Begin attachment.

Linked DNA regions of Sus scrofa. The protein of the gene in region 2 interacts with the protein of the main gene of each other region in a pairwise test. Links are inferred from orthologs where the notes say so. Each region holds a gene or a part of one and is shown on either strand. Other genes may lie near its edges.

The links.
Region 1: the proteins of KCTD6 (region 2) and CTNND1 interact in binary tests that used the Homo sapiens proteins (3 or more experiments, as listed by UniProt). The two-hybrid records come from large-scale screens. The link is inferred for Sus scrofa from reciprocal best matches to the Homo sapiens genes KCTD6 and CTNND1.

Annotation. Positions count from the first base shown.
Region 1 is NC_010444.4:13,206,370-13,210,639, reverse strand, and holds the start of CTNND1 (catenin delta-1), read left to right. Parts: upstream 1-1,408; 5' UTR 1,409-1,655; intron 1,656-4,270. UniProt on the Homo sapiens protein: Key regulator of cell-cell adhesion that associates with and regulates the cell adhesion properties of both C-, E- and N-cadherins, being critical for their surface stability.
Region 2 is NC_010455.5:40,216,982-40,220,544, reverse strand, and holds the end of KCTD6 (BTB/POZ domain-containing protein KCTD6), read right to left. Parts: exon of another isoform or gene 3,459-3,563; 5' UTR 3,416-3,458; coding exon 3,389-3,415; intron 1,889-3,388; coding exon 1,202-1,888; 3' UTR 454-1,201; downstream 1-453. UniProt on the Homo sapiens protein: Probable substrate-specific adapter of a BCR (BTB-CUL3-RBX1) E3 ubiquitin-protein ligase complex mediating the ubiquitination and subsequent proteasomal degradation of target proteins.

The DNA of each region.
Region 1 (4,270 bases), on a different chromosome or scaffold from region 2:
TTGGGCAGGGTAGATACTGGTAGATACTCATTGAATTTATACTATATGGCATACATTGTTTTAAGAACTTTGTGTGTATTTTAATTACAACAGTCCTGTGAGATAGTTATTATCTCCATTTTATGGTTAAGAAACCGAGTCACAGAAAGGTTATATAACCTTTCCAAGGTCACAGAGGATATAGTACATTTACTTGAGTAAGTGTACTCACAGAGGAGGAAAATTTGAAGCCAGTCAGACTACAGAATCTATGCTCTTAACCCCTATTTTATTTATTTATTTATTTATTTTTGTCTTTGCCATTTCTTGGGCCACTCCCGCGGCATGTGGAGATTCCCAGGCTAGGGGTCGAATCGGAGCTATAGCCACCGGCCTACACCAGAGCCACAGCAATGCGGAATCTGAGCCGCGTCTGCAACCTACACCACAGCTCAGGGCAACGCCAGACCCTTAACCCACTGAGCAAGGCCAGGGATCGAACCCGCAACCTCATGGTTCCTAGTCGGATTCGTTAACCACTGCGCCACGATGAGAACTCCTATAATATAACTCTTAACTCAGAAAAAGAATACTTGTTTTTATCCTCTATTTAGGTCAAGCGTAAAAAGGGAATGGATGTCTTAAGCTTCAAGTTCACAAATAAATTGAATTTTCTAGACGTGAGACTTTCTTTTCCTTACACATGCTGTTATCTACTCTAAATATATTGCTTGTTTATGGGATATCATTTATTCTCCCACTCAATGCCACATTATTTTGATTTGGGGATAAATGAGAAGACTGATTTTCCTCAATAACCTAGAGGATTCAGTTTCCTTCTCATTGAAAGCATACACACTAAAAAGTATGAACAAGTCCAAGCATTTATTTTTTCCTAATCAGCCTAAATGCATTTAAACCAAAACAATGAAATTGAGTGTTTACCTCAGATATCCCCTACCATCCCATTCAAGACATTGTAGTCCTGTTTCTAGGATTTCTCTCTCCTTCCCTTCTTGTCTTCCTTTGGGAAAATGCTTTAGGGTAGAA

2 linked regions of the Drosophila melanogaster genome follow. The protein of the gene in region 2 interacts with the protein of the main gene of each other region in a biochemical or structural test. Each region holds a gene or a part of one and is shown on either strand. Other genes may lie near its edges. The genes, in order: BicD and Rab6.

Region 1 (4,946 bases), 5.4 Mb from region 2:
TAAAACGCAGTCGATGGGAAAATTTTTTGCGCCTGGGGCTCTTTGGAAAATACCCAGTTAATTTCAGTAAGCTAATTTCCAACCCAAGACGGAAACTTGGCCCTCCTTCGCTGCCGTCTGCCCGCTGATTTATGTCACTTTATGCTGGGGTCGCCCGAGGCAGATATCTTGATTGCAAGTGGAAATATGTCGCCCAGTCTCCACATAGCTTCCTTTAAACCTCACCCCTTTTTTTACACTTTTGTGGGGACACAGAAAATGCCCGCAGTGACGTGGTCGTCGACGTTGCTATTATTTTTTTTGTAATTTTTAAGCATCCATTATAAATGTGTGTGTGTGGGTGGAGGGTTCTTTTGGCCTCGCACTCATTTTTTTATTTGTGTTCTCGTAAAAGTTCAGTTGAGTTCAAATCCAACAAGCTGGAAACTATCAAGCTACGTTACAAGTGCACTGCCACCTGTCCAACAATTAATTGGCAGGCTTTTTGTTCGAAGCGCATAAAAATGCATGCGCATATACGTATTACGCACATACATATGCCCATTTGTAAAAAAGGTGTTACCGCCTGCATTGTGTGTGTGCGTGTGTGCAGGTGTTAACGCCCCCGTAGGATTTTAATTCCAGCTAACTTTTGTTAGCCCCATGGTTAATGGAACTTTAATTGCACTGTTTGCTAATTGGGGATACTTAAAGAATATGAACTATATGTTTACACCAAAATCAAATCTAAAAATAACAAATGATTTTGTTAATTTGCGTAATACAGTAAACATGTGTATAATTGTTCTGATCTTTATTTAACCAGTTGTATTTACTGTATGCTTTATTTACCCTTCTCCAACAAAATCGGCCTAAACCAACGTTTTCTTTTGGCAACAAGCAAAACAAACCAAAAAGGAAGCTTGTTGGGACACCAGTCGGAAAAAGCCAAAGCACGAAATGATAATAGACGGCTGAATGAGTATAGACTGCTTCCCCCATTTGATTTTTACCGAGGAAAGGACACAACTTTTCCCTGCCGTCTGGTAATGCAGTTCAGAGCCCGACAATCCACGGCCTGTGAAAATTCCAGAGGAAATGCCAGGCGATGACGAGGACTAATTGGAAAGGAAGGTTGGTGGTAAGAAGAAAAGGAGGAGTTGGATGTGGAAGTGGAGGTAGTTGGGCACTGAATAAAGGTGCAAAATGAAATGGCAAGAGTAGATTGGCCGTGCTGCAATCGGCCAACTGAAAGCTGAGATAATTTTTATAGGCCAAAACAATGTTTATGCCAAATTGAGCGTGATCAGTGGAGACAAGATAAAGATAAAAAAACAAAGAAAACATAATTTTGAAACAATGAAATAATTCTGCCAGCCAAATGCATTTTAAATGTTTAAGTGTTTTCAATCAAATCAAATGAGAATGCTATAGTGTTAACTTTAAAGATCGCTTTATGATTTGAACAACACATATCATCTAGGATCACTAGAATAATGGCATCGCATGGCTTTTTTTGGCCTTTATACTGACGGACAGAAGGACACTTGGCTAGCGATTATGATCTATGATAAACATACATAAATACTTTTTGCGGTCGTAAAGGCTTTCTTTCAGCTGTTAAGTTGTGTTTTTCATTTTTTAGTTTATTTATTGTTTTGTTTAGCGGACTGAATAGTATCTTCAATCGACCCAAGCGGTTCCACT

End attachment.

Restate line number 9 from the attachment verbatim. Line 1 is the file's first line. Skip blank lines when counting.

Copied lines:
TTGGGCAGGGTAGATACTGGTAGATACTCATTGAATTTATACTATATGGCATACATTGTTTTAAGAACTTTGTGTGTATTTTAATTACAACAGTCCTGTGAGATAGTTATTATCTCCATTTTATGGTTAAGAAACCGAGTCACAGAAAGGTTATATAACCTTTCCAAGGTCACAGAGGATATAGTACATTTACTTGAGTAAGTGTACTCACAGAGGAGGAAAATTTGAAGCCAGTCAGACTACAGAATCTATGCTCTTAACCCCTATTTTATTTATTTATTTATTTATTTTTGTCTTTGCCATTTCTTGGGCCACTCCCGCGGCATGTGGAGATTCCCAGGCTAGGGGTCGAATCGGAGCTATAGCCACCGGCCTACACCAGAGCCACAGCAATGCGGAATCTGAGCCGCGTCTGCAACCTACACCACAGCTCAGGGCAACGCCAGACCCTTAACCCACTGAGCAAGGCCAGGGATCGAACCCGCAACCTCATGGTTCCTAGTCGGATTCGTTAACCACTGCGCCACGATGAGAACTCCTATAATATAACTCTTAACTCAGAAAAAGAATACTTGTTTTTATCCTCTATTTAGGTCAAGCGTAAAAAGGGAATGGATGTCTTAAGCTTCAAGTTCACAAATAAATTGAATTTTCTAGACGTGAGACTTTCTTTTCCTTACACATGCTGTTATCTACTCTAAATATATTGCTTGTTTATGGGATATCATTTATTCTCCCACTCAATGCCACATTATTTTGATTTGGGGATAAATGAGAAGACTGATTTTCCTCAATAACCTAGAGGATTCAGTTTCCTTCTCATTGAAAGCATACACACTAAAAAGTATGAACAAGTCCAAGCATTTATTTTTTCCTAATCAGCCTAAATGCATTTAAACCAAAACAATGAAATTGAGTGTTTACCTCAGATATCCCCTACCATCCCATTCAAGACATTGTAGTCCTGTTTCTAGGATTTCTCTCTCCTTCCCTTCTTGTCTTCCTTTGGGAAAATGCTTTAGGGTAGAA